• The basic diminished is just called that, there is no 'fully'. However, common parlance often calls the m7b5 a half diminished. The dim sign is 'o' and the `half dim is 'o with a line through'.
    – Tim
    Commented Feb 4, 2015 at 11:51
  • 1
    @Tim: 'Fully' diminished is often used (correctly or not) to distinguish a dim7 chord from a m7(b5). That's the way I used it here. The use of 'fully diminished' sometimes helps to make things clear to beginners, so I see no reason to avoid it.
    – Matt L.
    Commented Feb 4, 2015 at 11:55

Couple of possibles here, one with the bottom stirng, and one without:

Bdiminished from Guitarchordsworld.com

Bdiminishedfrom theguitarlesson.com

  • 1
    Second one is a dim7 chord, not a dim triad.
    – Matt L.
    Commented Feb 4, 2015 at 11:44
  • How would one best mute the A string in the 2nd one - with the tip of the index finger?
    – Mr. Boy
    Commented Feb 4, 2015 at 11:46
  • @Mr.Boy: You could most easily mute it with your second finger (which frets the E string).
    – Matt L.
    Commented Feb 4, 2015 at 11:47
  • Matt - sorry, yes, you are right. Simple solution: use that mute across the A and D strings :-)
    – Doktor Mayhem
    Commented Feb 4, 2015 at 12:40

This isn't exactly what the OP is looking for, but it gives a nice option! Barre across the lot on fret 1. 5th string, 2nd fret, and 4th and 2nd strings on fret 3. If you need it to have a B root, don't play the bottom string! This is a movable feast, keep going up by three frets to get to the next inversion. A nice change would be dim on 4th fret (barre) to A shape C on 3rd fret Barre.To make it a triad, mute the dim 7th note, which is the 1st fret 3rd string. Lift the barre finger slightly over that string. Still sounds good if you don't, though!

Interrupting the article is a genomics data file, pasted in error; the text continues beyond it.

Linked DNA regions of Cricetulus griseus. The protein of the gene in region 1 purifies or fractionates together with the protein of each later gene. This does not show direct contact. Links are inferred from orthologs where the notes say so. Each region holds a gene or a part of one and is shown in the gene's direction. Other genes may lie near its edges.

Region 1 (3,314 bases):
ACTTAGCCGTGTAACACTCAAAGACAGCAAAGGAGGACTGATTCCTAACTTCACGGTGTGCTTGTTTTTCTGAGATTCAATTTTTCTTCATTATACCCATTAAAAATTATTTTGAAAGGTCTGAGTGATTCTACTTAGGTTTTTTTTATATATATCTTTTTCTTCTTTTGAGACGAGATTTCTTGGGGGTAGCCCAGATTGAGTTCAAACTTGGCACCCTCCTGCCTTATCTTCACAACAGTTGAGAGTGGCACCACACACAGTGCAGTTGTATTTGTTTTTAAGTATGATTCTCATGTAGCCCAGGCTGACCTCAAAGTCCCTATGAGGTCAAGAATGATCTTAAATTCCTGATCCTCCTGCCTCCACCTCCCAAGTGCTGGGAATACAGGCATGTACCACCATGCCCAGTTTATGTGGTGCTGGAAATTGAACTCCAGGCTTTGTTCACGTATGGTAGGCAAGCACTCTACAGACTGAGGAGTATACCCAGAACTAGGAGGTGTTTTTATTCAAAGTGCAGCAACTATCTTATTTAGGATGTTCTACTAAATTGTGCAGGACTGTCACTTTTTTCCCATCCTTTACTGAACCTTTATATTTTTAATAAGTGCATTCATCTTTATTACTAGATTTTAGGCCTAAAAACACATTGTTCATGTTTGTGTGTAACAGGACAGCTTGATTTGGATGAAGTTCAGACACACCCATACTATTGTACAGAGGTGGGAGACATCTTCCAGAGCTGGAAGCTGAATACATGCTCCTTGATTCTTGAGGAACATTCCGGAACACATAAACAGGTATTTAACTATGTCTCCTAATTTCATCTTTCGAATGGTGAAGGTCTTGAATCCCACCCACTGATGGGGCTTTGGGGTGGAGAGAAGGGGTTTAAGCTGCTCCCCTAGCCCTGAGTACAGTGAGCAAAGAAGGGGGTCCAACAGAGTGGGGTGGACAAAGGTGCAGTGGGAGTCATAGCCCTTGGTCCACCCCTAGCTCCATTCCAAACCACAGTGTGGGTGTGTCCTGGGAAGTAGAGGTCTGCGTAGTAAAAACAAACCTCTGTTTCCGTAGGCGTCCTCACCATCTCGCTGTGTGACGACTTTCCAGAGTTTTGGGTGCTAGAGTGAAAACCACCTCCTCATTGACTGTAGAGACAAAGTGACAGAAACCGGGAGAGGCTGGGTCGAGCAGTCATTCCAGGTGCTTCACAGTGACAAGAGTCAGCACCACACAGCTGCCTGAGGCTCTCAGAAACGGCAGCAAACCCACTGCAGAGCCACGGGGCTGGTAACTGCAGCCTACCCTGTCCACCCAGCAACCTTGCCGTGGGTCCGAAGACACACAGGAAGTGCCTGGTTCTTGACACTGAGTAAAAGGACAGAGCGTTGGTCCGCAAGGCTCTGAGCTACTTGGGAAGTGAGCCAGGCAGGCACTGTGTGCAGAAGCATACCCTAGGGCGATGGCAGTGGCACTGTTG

The triangle sign is usually for major/major 7th.

Dim can be 'o', while m7b5 (half dim) is 'o' with a line diagonally through.

  • That's a dim7, not a diminished triad. It has the Ab (diminished 7th) in it.
    – Matt L.
    Commented Feb 4, 2015 at 12:21
  • @MattL. - I took the liberty, as the OP did state diminished (before the brackets), and a lot of the time, in music, a dim7 is marked as dim/o.However, muting the 3rd string will make it triadic. And it will work in most cases where a mere triad would, anyhow.
    – Tim
    Commented Feb 4, 2015 at 12:30
  • That's OK, but in the first sentence the OP uses 'triad' and 'B D F', so I guess that's pretty clear. Anyway, the reason I make the distinction is the fact that for a dim7 chord there are MANY easy to play and good sounding voicings known to most guitar players, which is not so much the case for the dim triad. The reason is of course that the dim triad is not nearly as common as the dim7 chord.
    – Matt L.
    Commented Feb 4, 2015 at 12:33

Maybe something like this could be easy. I pick with my fingers though so don't know how easy it is with a plectrum

  • 2nd fret on the A string
  • Opend D string
  • 1st Fret on the High E string